November 9, 1998
Volume 51, No. 11
Issues in progress:
Senate President Virgil Brown opened the Oct. 27 meeting by introducing President Bill Chace. Chace first addressed the Senate about the Emory Village issue. He said he appreciates the interest the Student Government Association has taken in the closing of the Kroger store and the apparent opening of a new CVS Pharmacy, but he reiterated his desire for the University administration to maintain a "steadfast posture of neutrality" on the subject. Chace also reaffirmed his opinion that Emory should not become directly involved in any way in managing a retail enterprise in Emory Village.
Chace then spoke about affirmative action, saying he was inspired to do so by his experience the previous week at the Association of American Universities conference at the University of California at Berkeley. Discussion at the AAU meeting centered around the recently published The Shape of the River, by William Bowen and Derek Bok, which produces empirical data to dispute the claims of many affirmative action critics. "Until this book, which is statistic laden, the affirmative action discussion has been largely rhetorical," Chace said. He added that the Emory community should care about the issue not only from a moral standpoint but a legal one since, even though previous lawsuits regarding affirmative action and admissions have involved public institutions, the University is "not invulnerable to litigation."
In general discussion, the Senate formed an ad hoc committee to act as liaison with Emory Village merchants. Brown asked the committee to submit a plan for action to the executive committee and initiate discussion at the November meeting.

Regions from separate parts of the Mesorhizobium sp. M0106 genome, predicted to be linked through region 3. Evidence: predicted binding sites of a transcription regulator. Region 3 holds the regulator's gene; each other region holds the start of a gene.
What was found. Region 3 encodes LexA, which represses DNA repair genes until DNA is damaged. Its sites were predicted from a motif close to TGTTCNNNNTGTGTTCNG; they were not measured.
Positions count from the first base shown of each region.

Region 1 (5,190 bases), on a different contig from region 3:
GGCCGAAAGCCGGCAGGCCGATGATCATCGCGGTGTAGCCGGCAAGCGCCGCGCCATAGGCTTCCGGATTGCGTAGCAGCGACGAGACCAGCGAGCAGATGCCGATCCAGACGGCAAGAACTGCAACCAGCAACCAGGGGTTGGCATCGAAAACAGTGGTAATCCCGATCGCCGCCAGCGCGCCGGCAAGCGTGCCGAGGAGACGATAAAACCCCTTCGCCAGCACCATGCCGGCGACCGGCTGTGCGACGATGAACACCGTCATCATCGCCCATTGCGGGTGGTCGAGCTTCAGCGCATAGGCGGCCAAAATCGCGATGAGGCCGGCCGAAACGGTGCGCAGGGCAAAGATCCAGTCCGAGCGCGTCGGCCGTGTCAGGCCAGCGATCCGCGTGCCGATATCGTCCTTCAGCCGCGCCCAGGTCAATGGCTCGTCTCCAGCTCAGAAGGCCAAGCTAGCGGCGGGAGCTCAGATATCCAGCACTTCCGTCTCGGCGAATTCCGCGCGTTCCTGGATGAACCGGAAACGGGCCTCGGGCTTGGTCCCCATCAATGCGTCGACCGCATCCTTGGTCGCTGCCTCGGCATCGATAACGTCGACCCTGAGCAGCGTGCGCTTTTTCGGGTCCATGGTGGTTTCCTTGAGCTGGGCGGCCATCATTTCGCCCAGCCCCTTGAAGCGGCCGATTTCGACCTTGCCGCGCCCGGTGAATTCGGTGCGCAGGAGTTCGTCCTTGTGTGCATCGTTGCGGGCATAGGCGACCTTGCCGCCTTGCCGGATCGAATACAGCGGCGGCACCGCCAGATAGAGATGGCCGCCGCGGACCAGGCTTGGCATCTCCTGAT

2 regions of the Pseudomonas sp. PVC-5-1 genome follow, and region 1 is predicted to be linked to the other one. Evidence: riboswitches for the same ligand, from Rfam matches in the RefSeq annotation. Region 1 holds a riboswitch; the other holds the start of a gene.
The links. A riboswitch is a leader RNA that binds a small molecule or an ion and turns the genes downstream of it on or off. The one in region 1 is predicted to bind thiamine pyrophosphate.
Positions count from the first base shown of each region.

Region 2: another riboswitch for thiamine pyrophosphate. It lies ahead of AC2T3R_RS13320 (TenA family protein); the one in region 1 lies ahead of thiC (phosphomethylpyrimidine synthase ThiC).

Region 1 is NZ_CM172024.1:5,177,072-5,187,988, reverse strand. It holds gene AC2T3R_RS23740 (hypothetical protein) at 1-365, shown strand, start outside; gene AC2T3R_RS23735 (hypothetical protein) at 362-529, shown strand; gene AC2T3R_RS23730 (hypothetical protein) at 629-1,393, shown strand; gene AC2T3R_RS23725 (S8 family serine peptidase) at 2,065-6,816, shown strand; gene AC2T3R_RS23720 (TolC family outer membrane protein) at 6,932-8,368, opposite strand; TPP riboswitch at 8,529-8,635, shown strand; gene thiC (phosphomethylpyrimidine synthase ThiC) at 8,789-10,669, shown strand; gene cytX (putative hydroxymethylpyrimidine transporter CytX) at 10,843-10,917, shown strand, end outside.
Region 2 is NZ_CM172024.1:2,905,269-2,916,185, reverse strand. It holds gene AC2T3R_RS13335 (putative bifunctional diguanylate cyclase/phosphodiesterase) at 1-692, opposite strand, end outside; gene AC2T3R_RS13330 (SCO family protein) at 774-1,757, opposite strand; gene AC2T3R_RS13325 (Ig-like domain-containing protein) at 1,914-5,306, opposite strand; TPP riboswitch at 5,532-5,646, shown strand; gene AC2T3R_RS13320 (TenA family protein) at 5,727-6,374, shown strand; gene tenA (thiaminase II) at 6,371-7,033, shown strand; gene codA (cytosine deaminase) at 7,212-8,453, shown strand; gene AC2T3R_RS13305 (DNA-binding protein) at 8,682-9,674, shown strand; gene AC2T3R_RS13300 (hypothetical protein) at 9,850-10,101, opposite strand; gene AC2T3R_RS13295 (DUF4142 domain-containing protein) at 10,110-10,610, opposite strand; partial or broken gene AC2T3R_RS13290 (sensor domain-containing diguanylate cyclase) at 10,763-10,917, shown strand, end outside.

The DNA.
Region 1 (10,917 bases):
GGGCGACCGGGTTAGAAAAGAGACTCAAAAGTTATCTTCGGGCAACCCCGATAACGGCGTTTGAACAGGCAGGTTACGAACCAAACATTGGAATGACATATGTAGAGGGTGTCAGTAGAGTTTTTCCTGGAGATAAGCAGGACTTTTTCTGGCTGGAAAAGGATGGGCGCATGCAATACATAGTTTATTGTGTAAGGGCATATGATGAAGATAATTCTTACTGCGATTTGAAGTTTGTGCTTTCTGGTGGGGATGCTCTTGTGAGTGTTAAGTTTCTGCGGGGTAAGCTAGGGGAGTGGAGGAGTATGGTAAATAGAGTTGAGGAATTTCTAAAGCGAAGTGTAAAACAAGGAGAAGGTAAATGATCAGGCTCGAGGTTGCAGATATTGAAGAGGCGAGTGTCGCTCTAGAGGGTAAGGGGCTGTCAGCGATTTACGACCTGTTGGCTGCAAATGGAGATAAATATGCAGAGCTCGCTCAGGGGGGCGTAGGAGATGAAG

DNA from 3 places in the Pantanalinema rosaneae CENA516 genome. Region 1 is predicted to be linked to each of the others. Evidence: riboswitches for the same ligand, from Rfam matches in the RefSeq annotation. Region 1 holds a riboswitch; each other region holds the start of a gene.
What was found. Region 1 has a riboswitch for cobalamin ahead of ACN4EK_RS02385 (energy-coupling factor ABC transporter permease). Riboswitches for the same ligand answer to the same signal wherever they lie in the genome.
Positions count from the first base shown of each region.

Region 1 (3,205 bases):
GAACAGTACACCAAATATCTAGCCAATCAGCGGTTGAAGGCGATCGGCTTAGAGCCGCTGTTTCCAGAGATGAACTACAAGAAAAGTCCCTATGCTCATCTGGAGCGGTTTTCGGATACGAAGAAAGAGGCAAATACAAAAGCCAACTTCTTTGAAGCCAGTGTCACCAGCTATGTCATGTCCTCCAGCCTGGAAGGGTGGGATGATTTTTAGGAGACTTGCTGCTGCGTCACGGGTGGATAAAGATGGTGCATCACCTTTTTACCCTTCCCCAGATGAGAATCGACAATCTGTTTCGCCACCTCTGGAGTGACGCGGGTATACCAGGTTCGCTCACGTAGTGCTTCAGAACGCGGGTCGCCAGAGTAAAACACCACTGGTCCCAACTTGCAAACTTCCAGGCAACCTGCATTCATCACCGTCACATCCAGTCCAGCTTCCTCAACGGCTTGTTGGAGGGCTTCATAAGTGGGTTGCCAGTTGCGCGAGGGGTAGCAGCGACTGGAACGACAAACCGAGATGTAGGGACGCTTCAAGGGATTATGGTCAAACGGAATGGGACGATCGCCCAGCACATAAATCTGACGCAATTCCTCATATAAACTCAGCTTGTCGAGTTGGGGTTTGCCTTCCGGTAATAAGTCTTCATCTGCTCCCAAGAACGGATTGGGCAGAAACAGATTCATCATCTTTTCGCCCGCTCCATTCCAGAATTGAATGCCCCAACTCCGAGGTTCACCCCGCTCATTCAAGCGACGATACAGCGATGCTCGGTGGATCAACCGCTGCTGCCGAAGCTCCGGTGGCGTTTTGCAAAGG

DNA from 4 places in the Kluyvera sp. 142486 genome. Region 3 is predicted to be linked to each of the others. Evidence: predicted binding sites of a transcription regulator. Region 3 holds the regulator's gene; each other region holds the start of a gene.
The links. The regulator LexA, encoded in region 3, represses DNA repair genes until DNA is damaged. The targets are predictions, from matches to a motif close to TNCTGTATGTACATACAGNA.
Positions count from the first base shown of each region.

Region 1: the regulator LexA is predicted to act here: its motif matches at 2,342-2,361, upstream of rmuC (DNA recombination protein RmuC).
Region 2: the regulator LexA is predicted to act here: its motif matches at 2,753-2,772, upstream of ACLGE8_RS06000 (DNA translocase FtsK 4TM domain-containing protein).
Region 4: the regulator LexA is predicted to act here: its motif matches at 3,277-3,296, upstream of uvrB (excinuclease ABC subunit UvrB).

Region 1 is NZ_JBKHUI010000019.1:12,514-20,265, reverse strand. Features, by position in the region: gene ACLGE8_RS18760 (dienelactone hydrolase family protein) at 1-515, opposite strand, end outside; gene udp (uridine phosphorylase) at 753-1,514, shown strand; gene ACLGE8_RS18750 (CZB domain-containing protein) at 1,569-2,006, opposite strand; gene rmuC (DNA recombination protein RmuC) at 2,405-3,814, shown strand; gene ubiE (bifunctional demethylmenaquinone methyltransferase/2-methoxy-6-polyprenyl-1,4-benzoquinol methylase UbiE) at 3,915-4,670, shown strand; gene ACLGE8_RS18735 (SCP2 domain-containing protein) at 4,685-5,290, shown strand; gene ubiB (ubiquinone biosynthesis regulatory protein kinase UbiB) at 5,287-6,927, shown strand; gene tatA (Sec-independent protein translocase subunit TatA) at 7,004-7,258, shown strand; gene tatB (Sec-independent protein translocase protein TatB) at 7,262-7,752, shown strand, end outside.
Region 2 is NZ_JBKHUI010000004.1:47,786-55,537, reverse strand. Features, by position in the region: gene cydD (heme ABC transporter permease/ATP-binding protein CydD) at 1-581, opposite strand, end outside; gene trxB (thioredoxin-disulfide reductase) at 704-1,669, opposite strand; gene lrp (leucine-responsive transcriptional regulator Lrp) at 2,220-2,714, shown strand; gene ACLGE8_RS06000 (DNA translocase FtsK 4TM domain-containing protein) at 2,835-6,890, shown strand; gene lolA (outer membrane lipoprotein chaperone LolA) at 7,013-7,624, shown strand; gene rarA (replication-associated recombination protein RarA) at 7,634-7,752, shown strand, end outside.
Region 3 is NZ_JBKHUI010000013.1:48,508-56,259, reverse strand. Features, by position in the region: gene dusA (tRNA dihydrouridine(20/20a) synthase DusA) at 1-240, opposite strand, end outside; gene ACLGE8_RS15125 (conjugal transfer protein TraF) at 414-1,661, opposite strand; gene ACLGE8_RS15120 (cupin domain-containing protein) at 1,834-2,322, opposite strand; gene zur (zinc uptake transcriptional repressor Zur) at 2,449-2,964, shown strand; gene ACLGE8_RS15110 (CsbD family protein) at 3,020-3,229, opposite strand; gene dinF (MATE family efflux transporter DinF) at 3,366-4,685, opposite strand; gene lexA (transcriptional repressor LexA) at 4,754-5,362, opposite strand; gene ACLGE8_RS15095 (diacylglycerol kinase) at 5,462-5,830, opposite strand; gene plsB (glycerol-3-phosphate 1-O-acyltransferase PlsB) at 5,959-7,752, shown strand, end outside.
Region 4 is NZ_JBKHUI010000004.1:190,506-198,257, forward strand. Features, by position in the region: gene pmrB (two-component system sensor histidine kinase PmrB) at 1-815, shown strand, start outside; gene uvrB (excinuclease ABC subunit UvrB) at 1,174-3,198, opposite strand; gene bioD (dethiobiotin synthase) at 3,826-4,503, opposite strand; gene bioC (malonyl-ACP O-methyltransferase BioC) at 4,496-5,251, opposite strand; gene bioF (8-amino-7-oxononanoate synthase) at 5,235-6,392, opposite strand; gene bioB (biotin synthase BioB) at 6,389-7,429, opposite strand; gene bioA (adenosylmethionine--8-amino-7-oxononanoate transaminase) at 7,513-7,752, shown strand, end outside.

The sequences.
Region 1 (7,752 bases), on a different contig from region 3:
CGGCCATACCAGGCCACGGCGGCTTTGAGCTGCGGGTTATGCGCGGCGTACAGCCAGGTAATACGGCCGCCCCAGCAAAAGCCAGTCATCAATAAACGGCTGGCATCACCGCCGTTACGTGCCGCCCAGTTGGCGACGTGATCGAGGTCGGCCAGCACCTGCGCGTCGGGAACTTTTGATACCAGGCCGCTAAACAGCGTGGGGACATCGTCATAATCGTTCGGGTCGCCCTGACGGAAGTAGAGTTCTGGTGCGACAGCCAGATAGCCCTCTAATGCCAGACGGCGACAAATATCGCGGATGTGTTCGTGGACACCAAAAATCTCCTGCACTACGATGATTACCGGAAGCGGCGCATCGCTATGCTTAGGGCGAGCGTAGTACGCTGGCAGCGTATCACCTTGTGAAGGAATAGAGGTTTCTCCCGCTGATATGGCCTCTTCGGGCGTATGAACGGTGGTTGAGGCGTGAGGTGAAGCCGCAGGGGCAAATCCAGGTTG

After the election of the new student Senate representatives, Rudolph Byrd and John Magnotta submitted for approval the rosters and plans of the honorary degrees and traffic and parking committees, respectively. Gary Hauk invited anyone in the Senate or in the Emory community to submit nominations for honorary degree recipients to his office, along with a letter explaining a "compelling reason why Emory in particular should confer an honorary degree" on the nominee.
In closing the meeting, past President Bill Cody voiced his support for Chace's statements about affirmative action but added that those who favor the programs should not rely on social science data "to the point of ceding the moral high ground." The reason to support affirmative action, Cody said, is because "it is simply the right thing to do."
The October meeting of the Employee Council was held at Grady Hospital. The focus of this month's meeting was the sense of isolation Grady employees feel from the main campus. After the meeting was called to order, William Casarella, professor and chair of radiology and interim senior vice-president of medical affairs at Grady, discussed the role of the more than 300 Emory employees at Grady.
More than 25 employees attended the meeting and talked about the seeming disparity in some benefits between the two sites. The group was interested in investigating MARTA card privileges for Grady staff, which would be useful at their location. They also discussed the fact that parking is not guaranteed for them while on the main campus. Currently their best options are carpool hang tags or the Grady shuttle.
John Ward told the group that discussions had been initiated to get an Emory Credit Union automated teller machine at Grady. A suggestion was made to explore the possibility of having credit union staff come to Grady on a regular basis. A survey will be taken to measure the interest level.
Other issues discussed included the timeliness of mail deliveries from the main campus, and the centralization at Grady of important Human Resources forms that are more detailed than the ones currently posted on the Internet site.
After discussing other issues such as speed bumps on the main campus and parking problems in the decks, the meeting concluded. Council members said they would report back to Grady employees about action taken on the issues discussed.